Friday, November 26, 2010

In which I propose Thanksgiving be a two-day holiday and name blog posts in the style of A.A. Milne

One of the things I love more than anything in the world is Farmer's Markets. I love the connections, the food, the air, the gifts of time, people, and the earth. In the spirit of Forgotten Friday I'll be sprinkling this post with images of something I am most grateful for...


I propose Thanksgiving be a two-day holiday. Call it whatever you like, do it as a tradition or a celebration, whatever you like.

Call it Thanks day and Giving Day, Thanksgiving and Give-Back Friday...call it nothing at all. But I ask you to at least consider an extended holiday.

Thanksgiving can stay. Let it be as it is. Gorge on grandma's mashed potatoes, bliss out on a piece of pie, take a second helping of a green bean casserole laden in condensed soup and processed onions even. Keep it all, every second. Keep all the napping, family, football, indigestion and most of all the gratitude.

Corn

Then, the next day, or that weekend (it doesn't have to be Black Friday but I'll ask you to think about that too) take all those thanks you just said and put them to good work. You gave thanks for your home and family, your health, prosperity, your job...others may not be so lucky. After spending an indulgent day eating more that we really should, many of us go out and spend more than we can on things we don't need - they are things we want.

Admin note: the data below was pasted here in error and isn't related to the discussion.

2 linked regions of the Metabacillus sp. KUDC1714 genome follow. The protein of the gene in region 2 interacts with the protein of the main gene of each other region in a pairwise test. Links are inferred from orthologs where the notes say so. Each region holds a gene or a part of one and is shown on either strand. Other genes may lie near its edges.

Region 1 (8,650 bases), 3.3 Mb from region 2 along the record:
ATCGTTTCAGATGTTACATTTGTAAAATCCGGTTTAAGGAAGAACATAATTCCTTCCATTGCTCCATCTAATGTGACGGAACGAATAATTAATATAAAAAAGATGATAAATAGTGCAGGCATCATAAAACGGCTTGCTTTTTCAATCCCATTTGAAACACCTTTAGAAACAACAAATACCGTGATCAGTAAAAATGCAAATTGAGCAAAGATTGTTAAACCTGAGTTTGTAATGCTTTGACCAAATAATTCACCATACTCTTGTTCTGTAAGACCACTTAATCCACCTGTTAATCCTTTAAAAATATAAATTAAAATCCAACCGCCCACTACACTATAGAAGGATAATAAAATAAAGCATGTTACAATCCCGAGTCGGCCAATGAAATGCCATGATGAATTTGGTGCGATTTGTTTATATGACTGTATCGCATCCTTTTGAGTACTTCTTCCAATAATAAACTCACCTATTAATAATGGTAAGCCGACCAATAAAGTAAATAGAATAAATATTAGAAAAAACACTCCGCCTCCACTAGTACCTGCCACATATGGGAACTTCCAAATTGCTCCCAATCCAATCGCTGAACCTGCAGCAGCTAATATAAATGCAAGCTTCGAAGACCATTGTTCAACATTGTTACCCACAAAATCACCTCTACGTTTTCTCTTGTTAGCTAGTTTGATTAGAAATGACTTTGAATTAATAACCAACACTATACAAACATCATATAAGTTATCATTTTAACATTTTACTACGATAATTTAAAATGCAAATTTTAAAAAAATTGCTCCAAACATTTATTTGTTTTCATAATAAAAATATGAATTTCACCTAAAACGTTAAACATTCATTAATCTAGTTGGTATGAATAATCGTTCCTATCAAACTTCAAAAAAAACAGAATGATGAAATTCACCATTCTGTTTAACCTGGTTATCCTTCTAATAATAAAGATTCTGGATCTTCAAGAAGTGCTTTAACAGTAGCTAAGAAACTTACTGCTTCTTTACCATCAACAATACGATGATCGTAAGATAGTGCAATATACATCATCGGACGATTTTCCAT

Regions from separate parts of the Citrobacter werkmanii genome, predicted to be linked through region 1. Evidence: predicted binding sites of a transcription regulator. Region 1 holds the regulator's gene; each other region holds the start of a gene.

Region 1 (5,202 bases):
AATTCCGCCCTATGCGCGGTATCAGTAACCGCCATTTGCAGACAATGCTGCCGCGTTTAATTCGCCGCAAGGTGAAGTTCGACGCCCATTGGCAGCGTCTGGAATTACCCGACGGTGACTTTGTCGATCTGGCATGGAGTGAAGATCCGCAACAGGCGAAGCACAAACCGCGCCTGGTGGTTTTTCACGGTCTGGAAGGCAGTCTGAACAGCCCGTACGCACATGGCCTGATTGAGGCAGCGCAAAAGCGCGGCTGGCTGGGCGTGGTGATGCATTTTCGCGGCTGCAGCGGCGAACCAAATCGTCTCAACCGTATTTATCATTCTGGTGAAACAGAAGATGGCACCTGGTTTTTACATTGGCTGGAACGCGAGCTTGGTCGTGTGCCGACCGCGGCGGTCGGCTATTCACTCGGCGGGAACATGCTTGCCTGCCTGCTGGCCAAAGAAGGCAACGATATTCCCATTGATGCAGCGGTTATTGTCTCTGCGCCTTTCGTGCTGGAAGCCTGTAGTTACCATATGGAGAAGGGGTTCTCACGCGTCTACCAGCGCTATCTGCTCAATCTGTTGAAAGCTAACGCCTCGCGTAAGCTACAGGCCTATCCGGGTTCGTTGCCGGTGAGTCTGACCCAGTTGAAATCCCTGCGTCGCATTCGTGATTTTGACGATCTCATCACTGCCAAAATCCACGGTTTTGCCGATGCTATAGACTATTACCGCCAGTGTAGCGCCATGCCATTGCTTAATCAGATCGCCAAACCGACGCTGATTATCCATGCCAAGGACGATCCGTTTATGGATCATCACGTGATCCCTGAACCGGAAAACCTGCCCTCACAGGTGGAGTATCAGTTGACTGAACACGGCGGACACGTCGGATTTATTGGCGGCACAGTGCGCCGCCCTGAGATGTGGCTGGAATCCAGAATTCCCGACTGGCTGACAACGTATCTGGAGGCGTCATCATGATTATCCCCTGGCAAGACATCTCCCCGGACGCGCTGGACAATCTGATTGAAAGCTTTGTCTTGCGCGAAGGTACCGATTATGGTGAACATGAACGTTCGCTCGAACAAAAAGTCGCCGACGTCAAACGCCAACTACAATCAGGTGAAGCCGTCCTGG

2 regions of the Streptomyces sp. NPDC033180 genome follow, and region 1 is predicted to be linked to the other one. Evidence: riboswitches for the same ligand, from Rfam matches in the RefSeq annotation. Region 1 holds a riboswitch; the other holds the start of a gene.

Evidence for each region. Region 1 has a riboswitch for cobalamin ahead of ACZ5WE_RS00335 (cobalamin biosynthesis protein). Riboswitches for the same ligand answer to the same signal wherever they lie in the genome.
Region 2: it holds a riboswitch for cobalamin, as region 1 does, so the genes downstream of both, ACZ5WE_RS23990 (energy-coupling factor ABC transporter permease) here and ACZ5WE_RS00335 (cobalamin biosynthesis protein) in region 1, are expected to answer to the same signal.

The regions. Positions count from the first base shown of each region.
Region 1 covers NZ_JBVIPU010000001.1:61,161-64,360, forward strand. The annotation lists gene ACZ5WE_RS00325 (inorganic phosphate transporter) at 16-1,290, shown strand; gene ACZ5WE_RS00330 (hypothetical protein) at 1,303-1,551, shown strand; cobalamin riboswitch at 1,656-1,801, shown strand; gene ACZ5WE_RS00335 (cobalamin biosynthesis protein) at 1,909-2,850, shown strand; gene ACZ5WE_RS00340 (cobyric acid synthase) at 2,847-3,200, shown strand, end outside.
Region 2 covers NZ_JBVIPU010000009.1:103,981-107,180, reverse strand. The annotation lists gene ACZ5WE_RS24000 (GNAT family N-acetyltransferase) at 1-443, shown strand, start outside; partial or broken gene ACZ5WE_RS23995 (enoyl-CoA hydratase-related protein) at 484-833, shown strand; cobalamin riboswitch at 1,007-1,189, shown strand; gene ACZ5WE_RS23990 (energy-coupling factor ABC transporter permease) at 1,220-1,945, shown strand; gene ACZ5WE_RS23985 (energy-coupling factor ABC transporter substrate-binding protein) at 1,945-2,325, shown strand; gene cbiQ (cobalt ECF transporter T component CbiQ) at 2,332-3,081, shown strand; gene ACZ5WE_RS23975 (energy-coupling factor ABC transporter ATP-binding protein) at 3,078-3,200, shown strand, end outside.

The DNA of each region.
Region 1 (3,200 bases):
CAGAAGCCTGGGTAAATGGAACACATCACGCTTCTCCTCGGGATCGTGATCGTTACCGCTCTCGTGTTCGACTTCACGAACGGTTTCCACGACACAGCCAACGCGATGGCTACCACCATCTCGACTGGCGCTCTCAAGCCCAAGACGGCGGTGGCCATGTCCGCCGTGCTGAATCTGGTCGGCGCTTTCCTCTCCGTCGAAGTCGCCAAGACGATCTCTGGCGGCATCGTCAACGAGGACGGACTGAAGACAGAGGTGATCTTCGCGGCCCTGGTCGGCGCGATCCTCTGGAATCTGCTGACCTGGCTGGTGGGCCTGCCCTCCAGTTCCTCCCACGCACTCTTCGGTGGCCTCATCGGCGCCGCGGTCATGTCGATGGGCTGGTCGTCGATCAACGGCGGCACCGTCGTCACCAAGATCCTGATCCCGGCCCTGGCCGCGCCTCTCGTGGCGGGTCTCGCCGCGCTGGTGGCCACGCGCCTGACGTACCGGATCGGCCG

What about giving some of what we already have to those who are in need? I propose that we celebrate Thanksgiving fully - embrace the joys and give thanks and then we give to others. I propose that the second day of Thanksgiving highlight the giving aspect.

PotatoesBasket

Clean out a closet - give a coat, or a sweater, to someone who needs shelter from the cold. Clean out a drawer - give soaps or toiletries to a women's shelter. Clean out a craft space - give supplies to a school or a community center. Clean out a toy box - give gifts to kids who thought Santa might forget about them this year.

Teach your kids what generosity is by involving them in the process and prepare for the onslaught of new toys, gadgets, and 'stuff' that is, in all likelihood, coming their way. Yes, I'm assuming, dear reader, that you have more than you need. I assume that if you have the time to read a blog that you can afford internet service, and that you are, for the most part, living comfortably.

FarmersMarket1

Which brings me to my next point. I assume you are living, for the most part, comfortably. But how many of you have felt stress about money this year? Paid a bill late, charged an item on a credit card, lived a little beyond your means. I'm pretty sure we all do this once in a while, some more than others, some less. I ask you to again, consider the things you are thankful for - family, friends, a place to live...these are thing that financial missteps can damage greatly. Money is, more often than not, cited as a reason for divorce. Money issues create stress, stress can lead to heart attacks, heart attacks are the number one cause of death in America. Get where I'm going here?